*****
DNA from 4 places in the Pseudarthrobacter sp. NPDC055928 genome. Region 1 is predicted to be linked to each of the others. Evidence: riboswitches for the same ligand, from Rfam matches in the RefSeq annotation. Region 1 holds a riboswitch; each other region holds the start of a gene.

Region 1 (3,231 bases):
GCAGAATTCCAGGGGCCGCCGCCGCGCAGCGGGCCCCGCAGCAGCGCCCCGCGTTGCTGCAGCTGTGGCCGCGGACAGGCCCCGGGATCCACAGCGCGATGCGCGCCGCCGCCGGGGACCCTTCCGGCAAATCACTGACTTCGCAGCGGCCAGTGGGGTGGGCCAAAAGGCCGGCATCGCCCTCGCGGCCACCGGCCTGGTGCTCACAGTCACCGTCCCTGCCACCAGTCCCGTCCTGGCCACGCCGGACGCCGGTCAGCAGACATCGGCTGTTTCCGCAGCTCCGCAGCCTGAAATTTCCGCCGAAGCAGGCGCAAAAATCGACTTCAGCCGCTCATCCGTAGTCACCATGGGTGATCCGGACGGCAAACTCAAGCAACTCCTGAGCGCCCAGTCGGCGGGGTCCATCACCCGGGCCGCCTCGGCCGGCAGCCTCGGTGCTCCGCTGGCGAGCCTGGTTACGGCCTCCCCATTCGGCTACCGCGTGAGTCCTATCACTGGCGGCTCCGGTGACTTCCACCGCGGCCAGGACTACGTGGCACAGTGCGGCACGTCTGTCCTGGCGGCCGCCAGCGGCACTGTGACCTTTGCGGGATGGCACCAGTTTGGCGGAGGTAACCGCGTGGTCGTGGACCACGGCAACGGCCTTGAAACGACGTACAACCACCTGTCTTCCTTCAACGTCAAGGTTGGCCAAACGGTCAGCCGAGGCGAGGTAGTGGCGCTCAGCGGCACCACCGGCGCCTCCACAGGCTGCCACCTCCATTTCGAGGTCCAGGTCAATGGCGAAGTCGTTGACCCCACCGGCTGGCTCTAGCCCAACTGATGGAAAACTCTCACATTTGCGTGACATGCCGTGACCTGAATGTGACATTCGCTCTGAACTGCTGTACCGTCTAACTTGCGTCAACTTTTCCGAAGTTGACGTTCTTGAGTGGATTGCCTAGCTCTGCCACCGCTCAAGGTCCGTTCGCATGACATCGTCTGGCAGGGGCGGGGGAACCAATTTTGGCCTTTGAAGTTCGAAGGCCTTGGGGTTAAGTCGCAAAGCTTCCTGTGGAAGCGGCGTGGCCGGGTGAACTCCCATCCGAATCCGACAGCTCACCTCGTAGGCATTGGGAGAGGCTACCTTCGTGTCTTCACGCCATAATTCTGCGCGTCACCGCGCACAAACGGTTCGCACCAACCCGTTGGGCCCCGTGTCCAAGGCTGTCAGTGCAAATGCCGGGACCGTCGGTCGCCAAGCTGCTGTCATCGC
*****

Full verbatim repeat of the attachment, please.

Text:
DNA from 4 places in the Pseudarthrobacter sp. NPDC055928 genome. Region 1 is predicted to be linked to each of the others. Evidence: riboswitches for the same ligand, from Rfam matches in the RefSeq annotation. Region 1 holds a riboswitch; each other region holds the start of a gene.

Region 1 (3,231 bases):
GCAGAATTCCAGGGGCCGCCGCCGCGCAGCGGGCCCCGCAGCAGCGCCCCGCGTTGCTGCAGCTGTGGCCGCGGACAGGCCCCGGGATCCACAGCGCGATGCGCGCCGCCGCCGGGGACCCTTCCGGCAAATCACTGACTTCGCAGCGGCCAGTGGGGTGGGCCAAAAGGCCGGCATCGCCCTCGCGGCCACCGGCCTGGTGCTCACAGTCACCGTCCCTGCCACCAGTCCCGTCCTGGCCACGCCGGACGCCGGTCAGCAGACATCGGCTGTTTCCGCAGCTCCGCAGCCTGAAATTTCCGCCGAAGCAGGCGCAAAAATCGACTTCAGCCGCTCATCCGTAGTCACCATGGGTGATCCGGACGGCAAACTCAAGCAACTCCTGAGCGCCCAGTCGGCGGGGTCCATCACCCGGGCCGCCTCGGCCGGCAGCCTCGGTGCTCCGCTGGCGAGCCTGGTTACGGCCTCCCCATTCGGCTACCGCGTGAGTCCTATCACTGGCGGCTCCGGTGACTTCCACCGCGGCCAGGACTACGTGGCACAGTGCGGCACGTCTGTCCTGGCGGCCGCCAGCGGCACTGTGACCTTTGCGGGATGGCACCAGTTTGGCGGAGGTAACCGCGTGGTCGTGGACCACGGCAACGGCCTTGAAACGACGTACAACCACCTGTCTTCCTTCAACGTCAAGGTTGGCCAAACGGTCAGCCGAGGCGAGGTAGTGGCGCTCAGCGGCACCACCGGCGCCTCCACAGGCTGCCACCTCCATTTCGAGGTCCAGGTCAATGGCGAAGTCGTTGACCCCACCGGCTGGCTCTAGCCCAACTGATGGAAAACTCTCACATTTGCGTGACATGCCGTGACCTGAATGTGACATTCGCTCTGAACTGCTGTACCGTCTAACTTGCGTCAACTTTTCCGAAGTTGACGTTCTTGAGTGGATTGCCTAGCTCTGCCACCGCTCAAGGTCCGTTCGCATGACATCGTCTGGCAGGGGCGGGGGAACCAATTTTGGCCTTTGAAGTTCGAAGGCCTTGGGGTTAAGTCGCAAAGCTTCCTGTGGAAGCGGCGTGGCCGGGTGAACTCCCATCCGAATCCGACAGCTCACCTCGTAGGCATTGGGAGAGGCTACCTTCGTGTCTTCACGCCATAATTCTGCGCGTCACCGCGCACAAACGGTTCGCACCAACCCGTTGGGCCCCGTGTCCAAGGCTGTCAGTGCAAATGCCGGGACCGTCGGTCGCCAAGCTGCTGTCATCGC